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2008 - WESTERN POLITICAL SCIENCE ASSOCIATION Pages: 36 pages || Words: 10622 words || 
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1. Craig, Carolyn. "Framing Immigration Reform, Framing Immigrants: An Analysis of Newspaper Coverage of Immigration Reform August 2005, April 2006, and October 2006" Paper presented at the annual meeting of the WESTERN POLITICAL SCIENCE ASSOCIATION, Manchester Hyatt, San Diego, California, Mar 20, 2008 Online <PDF>. 2019-07-19 <http://citation.allacademic.com/meta/p238084_index.html>
Publication Type: Conference Paper/Unpublished Manuscript
Abstract: This paper analyzes newspaper coverage of immigration reform in mainstream English-language newspapers prior to, and following passage of immigration reform legislation by the US House of Representatives in December, 2005. The purpose of this project is twofold: 1) To illuminate the media’s participation in the social construction of the policy “problem” and acceptable “solutions” to it; 2) To illuminate how the social construction of the policy problem and solution contributes to the social construction of a particular group of people in America, namely Latino immigrants. The analysis presented here is based upon a qualitative analysis of a large random sample of newspaper articles published in the northeast and southwest United States during August 2005, April 2006, and October 2006. The analysis reveals both consistency and significant changes in the news coverage of immigration reform between April 2005 and October 2006. I discuss two key findings at length. First, changes in coverage between August 2005 and October 2006 portray an expansion in the terms of the debate about immigration reform that has proven significant in the course of the policy’s development. Second, while many articles fail to explain the need for immigration reform, the coverage generally portrays the problem as “illegal immigrants” from south of the US-Mexican border. This portrayal contributes to the social construction of Latinos as the Other. This project therefore enhances our understanding of the social construction of immigration policy and its subjects, and the print media’s contribution to this process.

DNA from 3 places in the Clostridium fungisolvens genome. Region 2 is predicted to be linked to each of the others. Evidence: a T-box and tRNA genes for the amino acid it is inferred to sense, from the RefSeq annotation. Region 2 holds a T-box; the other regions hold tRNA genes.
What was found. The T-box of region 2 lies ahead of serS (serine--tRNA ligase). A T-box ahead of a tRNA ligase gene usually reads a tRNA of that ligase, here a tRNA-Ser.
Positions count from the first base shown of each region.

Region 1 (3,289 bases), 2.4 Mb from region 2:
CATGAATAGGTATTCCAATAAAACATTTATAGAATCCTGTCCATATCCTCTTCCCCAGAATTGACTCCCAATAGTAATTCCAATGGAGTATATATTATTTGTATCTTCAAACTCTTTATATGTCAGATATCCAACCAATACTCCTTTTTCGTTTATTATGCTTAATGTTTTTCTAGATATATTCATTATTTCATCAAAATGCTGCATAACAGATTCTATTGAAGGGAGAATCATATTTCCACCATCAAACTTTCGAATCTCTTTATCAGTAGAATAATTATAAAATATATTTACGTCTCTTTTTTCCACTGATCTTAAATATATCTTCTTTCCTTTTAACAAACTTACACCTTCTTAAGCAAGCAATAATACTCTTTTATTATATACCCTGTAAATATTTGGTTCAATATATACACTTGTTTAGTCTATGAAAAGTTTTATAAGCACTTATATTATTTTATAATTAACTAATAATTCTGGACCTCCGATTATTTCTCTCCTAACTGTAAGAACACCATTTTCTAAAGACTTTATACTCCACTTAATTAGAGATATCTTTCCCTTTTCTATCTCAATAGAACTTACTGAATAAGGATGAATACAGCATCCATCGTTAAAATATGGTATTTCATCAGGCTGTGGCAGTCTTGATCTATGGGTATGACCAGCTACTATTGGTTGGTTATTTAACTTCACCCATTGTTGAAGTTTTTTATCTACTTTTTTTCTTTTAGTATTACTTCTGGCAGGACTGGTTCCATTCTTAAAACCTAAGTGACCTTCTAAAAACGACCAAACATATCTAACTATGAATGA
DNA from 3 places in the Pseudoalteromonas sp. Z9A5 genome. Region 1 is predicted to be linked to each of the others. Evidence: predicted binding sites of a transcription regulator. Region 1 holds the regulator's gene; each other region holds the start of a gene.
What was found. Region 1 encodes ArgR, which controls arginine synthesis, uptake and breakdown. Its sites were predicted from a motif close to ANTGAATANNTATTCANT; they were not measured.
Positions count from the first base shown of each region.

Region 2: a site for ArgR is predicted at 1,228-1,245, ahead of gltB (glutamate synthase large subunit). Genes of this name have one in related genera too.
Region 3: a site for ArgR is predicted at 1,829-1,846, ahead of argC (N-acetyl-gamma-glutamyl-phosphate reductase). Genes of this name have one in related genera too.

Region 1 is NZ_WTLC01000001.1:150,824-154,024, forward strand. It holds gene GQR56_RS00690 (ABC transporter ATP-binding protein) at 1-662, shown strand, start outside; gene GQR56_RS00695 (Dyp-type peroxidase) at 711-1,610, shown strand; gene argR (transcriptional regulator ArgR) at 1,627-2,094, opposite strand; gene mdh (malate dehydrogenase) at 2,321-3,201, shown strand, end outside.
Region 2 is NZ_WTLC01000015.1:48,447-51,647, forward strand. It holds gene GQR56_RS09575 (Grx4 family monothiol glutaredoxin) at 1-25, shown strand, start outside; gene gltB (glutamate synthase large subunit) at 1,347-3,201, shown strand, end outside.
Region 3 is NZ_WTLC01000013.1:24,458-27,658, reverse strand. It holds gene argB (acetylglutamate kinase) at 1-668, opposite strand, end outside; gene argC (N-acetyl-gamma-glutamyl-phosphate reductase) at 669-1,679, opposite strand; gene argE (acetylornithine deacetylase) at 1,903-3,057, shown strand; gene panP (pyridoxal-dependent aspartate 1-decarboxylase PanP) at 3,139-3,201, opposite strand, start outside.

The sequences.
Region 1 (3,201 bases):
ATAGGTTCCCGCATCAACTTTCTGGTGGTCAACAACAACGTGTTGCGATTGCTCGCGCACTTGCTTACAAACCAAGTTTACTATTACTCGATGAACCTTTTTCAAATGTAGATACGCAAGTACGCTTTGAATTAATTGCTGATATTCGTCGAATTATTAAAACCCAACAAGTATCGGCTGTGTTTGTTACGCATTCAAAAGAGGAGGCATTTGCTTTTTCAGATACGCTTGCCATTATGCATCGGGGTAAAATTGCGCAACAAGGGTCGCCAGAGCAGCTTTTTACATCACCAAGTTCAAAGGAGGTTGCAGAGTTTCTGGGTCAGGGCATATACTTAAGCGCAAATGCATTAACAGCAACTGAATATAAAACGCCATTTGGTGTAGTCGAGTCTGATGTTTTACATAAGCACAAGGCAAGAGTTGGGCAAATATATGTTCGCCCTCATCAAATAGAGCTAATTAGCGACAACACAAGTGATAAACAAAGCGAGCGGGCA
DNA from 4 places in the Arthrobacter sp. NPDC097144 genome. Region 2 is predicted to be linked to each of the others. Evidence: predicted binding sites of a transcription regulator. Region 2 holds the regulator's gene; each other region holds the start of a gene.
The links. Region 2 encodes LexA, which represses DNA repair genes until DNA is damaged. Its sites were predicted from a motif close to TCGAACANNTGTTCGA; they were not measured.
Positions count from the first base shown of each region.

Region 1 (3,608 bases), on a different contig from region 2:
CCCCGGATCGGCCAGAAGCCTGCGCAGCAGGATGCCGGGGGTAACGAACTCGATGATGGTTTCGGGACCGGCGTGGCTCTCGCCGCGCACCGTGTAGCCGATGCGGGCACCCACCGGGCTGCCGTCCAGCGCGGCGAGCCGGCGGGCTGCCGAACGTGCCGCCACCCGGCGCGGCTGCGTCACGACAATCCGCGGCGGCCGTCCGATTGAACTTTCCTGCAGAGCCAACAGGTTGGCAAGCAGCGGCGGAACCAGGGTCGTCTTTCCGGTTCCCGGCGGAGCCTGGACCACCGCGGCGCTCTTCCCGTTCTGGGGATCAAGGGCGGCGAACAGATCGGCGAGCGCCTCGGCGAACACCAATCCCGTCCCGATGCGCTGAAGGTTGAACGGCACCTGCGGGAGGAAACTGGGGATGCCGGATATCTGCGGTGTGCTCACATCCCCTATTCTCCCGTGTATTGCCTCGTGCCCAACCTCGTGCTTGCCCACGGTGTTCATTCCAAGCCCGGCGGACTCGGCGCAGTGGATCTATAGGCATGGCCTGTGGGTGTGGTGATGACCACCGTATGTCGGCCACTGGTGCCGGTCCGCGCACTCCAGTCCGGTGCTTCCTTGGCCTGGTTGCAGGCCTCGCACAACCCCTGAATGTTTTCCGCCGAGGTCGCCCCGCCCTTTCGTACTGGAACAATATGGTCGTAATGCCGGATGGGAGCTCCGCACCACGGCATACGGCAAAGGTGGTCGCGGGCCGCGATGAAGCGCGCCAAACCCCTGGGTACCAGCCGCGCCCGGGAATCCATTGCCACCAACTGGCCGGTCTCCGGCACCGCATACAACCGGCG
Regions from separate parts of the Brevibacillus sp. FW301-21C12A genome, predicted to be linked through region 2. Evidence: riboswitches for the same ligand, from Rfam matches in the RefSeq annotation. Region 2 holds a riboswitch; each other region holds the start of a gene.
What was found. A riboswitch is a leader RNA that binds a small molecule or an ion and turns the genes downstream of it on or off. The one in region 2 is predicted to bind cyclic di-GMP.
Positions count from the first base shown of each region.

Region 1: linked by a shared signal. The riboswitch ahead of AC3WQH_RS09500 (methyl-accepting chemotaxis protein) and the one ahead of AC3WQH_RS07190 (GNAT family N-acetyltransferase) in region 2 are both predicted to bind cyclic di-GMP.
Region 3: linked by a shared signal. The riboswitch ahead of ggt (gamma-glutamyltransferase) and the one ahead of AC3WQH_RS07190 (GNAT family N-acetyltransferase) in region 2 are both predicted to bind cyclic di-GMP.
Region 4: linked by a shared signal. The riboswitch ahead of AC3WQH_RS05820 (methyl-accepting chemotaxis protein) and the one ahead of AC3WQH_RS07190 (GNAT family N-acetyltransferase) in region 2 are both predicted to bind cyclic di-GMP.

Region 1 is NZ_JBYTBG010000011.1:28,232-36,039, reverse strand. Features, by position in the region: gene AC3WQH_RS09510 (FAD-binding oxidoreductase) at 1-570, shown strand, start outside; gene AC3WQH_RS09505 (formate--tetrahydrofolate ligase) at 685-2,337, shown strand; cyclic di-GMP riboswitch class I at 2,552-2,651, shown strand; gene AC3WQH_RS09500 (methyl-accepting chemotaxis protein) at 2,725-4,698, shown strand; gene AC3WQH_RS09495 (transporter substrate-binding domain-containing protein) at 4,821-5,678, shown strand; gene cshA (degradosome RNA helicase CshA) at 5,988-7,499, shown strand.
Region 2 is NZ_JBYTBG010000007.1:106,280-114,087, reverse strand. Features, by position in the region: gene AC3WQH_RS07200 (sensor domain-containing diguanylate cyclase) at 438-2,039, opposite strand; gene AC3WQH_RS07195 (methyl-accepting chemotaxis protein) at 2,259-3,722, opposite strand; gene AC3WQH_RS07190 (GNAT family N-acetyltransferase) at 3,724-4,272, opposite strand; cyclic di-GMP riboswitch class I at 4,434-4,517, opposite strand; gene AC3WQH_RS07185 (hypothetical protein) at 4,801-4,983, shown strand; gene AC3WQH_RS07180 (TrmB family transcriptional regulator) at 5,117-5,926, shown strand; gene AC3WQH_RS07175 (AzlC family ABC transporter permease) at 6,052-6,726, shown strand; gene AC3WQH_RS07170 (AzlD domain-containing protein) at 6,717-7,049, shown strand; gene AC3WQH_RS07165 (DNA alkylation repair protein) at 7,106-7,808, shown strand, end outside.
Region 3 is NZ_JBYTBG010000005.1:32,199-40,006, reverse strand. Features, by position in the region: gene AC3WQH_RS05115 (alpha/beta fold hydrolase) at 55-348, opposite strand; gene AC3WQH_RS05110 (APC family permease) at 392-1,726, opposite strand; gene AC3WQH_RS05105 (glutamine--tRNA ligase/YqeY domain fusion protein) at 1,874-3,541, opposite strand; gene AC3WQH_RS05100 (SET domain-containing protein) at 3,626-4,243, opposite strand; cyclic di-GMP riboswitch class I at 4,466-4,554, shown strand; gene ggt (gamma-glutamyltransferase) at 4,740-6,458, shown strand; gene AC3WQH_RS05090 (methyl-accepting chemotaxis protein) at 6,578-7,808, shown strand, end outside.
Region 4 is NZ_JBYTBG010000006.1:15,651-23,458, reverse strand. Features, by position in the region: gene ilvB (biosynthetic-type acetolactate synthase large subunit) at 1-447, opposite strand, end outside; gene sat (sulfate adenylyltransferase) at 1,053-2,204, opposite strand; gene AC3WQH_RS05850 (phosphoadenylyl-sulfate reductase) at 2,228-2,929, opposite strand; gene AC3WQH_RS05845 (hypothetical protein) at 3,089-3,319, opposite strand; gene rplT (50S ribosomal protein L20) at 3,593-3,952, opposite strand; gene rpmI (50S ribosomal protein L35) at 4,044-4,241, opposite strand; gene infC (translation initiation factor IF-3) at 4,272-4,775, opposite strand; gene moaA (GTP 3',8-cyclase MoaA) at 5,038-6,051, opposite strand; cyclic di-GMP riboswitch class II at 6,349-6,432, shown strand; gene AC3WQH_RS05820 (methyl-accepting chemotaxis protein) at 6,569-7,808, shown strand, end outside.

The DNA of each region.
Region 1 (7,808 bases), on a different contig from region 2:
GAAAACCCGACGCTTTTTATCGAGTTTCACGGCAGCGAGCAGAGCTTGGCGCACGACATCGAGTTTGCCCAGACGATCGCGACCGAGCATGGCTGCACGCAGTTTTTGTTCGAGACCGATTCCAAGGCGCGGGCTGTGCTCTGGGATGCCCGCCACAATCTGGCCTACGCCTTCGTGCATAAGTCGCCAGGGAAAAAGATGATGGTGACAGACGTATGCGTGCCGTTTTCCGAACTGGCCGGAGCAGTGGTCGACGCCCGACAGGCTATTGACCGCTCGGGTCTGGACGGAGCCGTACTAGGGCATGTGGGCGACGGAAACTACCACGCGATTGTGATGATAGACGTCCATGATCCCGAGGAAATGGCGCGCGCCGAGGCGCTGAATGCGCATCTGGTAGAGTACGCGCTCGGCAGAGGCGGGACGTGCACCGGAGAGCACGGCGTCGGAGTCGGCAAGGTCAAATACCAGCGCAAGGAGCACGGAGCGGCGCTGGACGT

2013 - Northeastern Political Science Association Pages: unavailable || Words: 7467 words || 
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2. Jacob, Rafael. "“October Surprisesˮ: Media Myth or Political Phenomenon?" Paper presented at the annual meeting of the Northeastern Political Science Association, Sonesta Philadelphia, Philadelphia, PA, Nov 14, 2013 Online <APPLICATION/PDF>. 2019-07-19 <http://citation.allacademic.com/meta/p675437_index.html>
Publication Type: Conference Paper/Unpublished Manuscript
Review Method: Peer Reviewed
Abstract: One of the great initial wonders to the student of public opinion is the realization of how many of the field’s main issues remain hotly contested decades after the publication of the first scientific polls. One of these central inquiries goes to the very heart of democratic life: what, exactly, makes people vote the way they do? Are elections largely preordained affairs decided long in advance by structural and / or institutional forces overwhelming any potential for human agency – or are they unpredictable contests prone to wild swings, turns and surprises? What are the implications for distinct, concrete campaign “shocksˮ on voters? Can such shocks alter the trajectory of an election – and, if so, to what extent? It is the aim of this paper to evaluate one precise type of campaign shocks: that of so-called “October surprises.ˮ

Specifically, this paper seeks to answer the following question: are “October Surprisesˮ cataclysmic events accompanied by a large swing in a campaign’s closing days and weeks, or are they rather minor parts of global, overarching forces that have already set the election in stone by the time they occur? Given the striking amount of attention given to October Surprises in the media in comparison to academia, this research will attempt to offer a first step in gauging whether the general concept should be relegated to the annals of media folklore – or whether it should, on the contrary, receive more ample consideration from political scientists.

Looking at four distinct presidential elections - those of 1996, 2000, 2008, and 2012 - from a “time-seriesˮ perspective, we arrive at findings suggesting that October Surprises are more than a journalistic myth, in that they are associated with clear subsequent changes in voting intentions. These changes, as is the case both in 2000 and in 2012, are sufficient to significantly alter the trajectory of campaigns in their closing days and, arguably, the vote totals of candidates come Election Night. As important as these changes are, however, they are by no means unique: larger, more pronounced shifts in trial-heat polling data can be observed at multiple other junctures in most of the campaigns examined, and overall variance does not appear greater at the end of a race marked by an October Surprise than of a contest without one.